U.S. imposes sanctions on Belarus over human rights abuses

Belarusian President Alexander Lukashenko delivers a speech during a swearing-in ceremony in Minsk, Belarus.

The United States on Monday imposed sanctions on more than a dozen Belarusian individuals and entities, the U.S. Treasury Department said, joining Britain, Canada and the European Union in applying pressure for human rights abuses and the erosion of democracy.

Belarus plunged into crisis last year when street protests erupted over what demonstrators said was a rigged presidential election.

Veteran leader Alexander Lukashenko has so far ridden out the storm with a crackdown. His grounding last month of a commercial airliner and arrest of a dissident blogger on board drew Western outrage.

The U.S. Treasury Department in a statement said it blacklisted 16 people and five entities in response to the Lukashenko government’s “escalating violence and repression, including its reckless forced diversion of a commercial Ryanair flight and arrest of journalist Roman Pratasevich.”

“The United States and its partners will not tolerate continued attacks on democracy and the ceaseless repression of independent voices in Belarus,” Andrea Gacki, director of the Treasury’s Office of Foreign Assets Control, said in the statement.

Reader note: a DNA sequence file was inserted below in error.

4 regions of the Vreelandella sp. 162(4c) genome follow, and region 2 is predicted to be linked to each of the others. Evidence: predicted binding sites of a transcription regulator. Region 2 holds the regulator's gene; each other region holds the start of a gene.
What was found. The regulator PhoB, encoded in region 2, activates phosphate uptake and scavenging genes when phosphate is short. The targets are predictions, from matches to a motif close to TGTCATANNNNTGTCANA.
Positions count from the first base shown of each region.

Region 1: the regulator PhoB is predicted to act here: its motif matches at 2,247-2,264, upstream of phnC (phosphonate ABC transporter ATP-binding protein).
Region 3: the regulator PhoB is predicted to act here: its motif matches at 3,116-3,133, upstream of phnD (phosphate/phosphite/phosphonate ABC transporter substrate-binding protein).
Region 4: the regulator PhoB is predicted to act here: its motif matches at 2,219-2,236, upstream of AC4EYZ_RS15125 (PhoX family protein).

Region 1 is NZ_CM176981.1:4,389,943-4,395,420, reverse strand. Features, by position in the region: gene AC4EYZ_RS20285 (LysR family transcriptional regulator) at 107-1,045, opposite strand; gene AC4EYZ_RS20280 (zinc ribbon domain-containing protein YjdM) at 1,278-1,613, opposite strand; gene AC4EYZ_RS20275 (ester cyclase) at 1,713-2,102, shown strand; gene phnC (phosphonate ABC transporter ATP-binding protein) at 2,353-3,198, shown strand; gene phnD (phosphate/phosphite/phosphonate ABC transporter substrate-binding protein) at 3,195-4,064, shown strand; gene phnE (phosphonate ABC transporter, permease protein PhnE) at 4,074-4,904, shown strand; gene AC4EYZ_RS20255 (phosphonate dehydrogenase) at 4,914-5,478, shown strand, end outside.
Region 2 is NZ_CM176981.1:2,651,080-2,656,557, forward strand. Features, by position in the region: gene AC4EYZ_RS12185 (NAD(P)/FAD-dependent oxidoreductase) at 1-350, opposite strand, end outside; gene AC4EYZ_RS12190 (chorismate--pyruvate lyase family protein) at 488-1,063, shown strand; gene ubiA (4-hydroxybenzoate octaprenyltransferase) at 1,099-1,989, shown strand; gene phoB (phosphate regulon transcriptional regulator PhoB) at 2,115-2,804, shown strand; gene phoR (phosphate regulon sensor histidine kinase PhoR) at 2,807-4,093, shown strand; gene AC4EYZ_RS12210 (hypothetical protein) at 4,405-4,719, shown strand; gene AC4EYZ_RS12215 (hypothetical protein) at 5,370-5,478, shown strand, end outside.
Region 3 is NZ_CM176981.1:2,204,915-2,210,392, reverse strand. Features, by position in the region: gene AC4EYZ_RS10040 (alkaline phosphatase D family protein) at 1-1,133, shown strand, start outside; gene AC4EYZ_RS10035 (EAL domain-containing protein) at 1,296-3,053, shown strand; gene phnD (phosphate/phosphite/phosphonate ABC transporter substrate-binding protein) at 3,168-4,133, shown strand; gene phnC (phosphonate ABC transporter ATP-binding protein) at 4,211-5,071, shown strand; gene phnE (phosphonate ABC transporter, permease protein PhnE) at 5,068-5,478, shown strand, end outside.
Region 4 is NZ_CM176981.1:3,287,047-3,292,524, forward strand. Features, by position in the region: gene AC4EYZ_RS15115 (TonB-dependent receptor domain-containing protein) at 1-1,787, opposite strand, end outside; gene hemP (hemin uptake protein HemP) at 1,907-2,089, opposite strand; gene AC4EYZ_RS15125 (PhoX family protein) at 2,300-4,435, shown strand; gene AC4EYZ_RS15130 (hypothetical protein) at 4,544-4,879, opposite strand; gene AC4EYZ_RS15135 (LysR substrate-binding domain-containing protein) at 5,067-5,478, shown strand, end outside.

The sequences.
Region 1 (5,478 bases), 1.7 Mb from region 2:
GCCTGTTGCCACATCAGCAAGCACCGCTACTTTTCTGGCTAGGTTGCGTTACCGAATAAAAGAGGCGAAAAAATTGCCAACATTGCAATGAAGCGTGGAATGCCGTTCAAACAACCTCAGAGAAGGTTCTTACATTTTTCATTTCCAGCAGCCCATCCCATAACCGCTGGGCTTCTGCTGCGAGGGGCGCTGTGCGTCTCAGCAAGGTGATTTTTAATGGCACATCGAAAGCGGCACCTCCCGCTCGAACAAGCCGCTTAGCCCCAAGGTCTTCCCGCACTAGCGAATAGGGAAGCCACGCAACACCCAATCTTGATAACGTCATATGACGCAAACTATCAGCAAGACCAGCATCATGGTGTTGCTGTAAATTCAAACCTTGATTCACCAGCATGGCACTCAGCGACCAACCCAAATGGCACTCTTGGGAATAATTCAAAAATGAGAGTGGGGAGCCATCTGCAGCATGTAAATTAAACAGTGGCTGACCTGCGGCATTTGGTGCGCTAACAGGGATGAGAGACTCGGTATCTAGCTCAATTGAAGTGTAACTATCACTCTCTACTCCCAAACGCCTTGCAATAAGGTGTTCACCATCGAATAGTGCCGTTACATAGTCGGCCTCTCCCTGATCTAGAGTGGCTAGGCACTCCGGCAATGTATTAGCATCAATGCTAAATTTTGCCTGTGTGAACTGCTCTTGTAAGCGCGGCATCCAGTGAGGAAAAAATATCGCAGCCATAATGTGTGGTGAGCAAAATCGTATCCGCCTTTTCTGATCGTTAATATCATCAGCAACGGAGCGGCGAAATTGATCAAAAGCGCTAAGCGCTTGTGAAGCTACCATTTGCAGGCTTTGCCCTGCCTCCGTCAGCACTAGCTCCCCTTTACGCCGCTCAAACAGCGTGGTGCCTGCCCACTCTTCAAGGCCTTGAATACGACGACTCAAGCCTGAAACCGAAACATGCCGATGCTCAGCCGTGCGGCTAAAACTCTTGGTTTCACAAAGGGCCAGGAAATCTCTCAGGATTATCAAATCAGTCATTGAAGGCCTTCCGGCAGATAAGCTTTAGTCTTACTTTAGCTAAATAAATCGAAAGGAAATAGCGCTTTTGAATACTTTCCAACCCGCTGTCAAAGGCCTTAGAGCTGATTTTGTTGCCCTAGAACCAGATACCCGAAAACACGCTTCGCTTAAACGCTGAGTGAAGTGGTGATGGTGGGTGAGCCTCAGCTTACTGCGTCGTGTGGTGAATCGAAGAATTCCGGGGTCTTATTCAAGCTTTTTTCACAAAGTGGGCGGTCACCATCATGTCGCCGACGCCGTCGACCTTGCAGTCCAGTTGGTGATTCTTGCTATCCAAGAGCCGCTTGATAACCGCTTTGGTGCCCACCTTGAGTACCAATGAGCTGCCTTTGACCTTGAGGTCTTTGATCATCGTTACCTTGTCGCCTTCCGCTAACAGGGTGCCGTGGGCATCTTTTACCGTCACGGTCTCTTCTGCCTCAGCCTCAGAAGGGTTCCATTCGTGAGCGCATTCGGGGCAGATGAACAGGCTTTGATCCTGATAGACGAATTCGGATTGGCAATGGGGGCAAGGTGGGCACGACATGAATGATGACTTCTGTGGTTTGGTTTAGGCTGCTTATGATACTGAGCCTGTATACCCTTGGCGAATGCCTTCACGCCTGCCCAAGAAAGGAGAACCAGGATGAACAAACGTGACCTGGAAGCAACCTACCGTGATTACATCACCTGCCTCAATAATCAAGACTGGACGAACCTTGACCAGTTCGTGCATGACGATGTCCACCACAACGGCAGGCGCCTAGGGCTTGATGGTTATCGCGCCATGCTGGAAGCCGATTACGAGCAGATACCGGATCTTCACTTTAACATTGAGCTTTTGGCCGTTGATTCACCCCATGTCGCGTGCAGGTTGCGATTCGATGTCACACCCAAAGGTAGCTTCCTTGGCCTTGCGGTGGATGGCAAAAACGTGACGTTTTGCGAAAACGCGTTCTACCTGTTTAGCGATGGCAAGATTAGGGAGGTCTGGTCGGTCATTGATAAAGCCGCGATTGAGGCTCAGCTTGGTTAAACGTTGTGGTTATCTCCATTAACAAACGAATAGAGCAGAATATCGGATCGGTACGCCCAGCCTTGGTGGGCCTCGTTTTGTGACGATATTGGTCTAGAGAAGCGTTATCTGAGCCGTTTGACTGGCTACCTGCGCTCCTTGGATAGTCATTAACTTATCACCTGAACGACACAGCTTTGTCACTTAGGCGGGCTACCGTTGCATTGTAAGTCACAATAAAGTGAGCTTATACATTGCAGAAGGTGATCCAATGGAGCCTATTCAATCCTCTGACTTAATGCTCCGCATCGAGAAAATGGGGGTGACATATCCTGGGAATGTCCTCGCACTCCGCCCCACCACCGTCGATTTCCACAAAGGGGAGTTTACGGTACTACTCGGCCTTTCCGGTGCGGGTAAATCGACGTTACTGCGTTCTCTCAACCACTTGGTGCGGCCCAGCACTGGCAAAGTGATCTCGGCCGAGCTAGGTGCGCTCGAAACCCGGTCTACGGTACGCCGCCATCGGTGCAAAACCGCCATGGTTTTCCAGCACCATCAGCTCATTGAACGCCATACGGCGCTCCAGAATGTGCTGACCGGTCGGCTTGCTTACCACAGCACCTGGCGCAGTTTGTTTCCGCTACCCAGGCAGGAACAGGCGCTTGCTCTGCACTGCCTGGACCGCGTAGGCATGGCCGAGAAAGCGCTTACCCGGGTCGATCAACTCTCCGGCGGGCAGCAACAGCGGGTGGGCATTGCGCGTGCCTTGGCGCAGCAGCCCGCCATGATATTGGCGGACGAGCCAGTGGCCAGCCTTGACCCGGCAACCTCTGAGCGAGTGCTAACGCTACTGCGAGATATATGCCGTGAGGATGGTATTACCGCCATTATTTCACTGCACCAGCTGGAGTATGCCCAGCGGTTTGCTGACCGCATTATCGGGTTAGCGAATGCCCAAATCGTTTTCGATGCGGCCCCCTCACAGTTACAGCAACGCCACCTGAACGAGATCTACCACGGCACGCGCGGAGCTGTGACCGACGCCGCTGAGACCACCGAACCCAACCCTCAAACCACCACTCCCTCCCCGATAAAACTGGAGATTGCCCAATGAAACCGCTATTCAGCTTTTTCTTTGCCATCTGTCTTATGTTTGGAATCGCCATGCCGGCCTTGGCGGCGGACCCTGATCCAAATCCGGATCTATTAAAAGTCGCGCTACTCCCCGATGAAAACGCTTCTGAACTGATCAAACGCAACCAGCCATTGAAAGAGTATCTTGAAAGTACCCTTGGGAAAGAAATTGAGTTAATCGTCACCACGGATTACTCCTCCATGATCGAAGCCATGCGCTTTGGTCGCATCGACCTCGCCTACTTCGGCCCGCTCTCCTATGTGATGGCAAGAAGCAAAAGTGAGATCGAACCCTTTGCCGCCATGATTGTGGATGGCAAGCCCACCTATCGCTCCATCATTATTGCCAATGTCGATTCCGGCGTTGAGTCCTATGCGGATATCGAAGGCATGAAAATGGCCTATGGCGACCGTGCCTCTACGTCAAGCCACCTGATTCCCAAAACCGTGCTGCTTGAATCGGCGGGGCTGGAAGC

Monday’s action targeted close associates of Lukashenko, the Treasury said, including his press secretary and the chairperson of the Council of the Republic of the National Assembly, the Belarusian Parliament’s upper house.

Also blacklisted were individuals and entities the Treasury accused of playing a role in the crackdown on peaceful protesters following the August presidential election.

Those hit with sanctions include: the State Security Committee of the Republic of Belarus, the Internal Troops of the Ministry of Internal Affairs of the Republic of Belarus and the Main Directorate for Combating Organized Crime and Corruption of the MVD of the Republic of Belarus.

Mikalai Karpiankou, Belarus’ deputy minister of internal affairs and the current commander of the internal troops, was also hit with sanctions, as was prosecutor general Andrei Ivanavich Shved.

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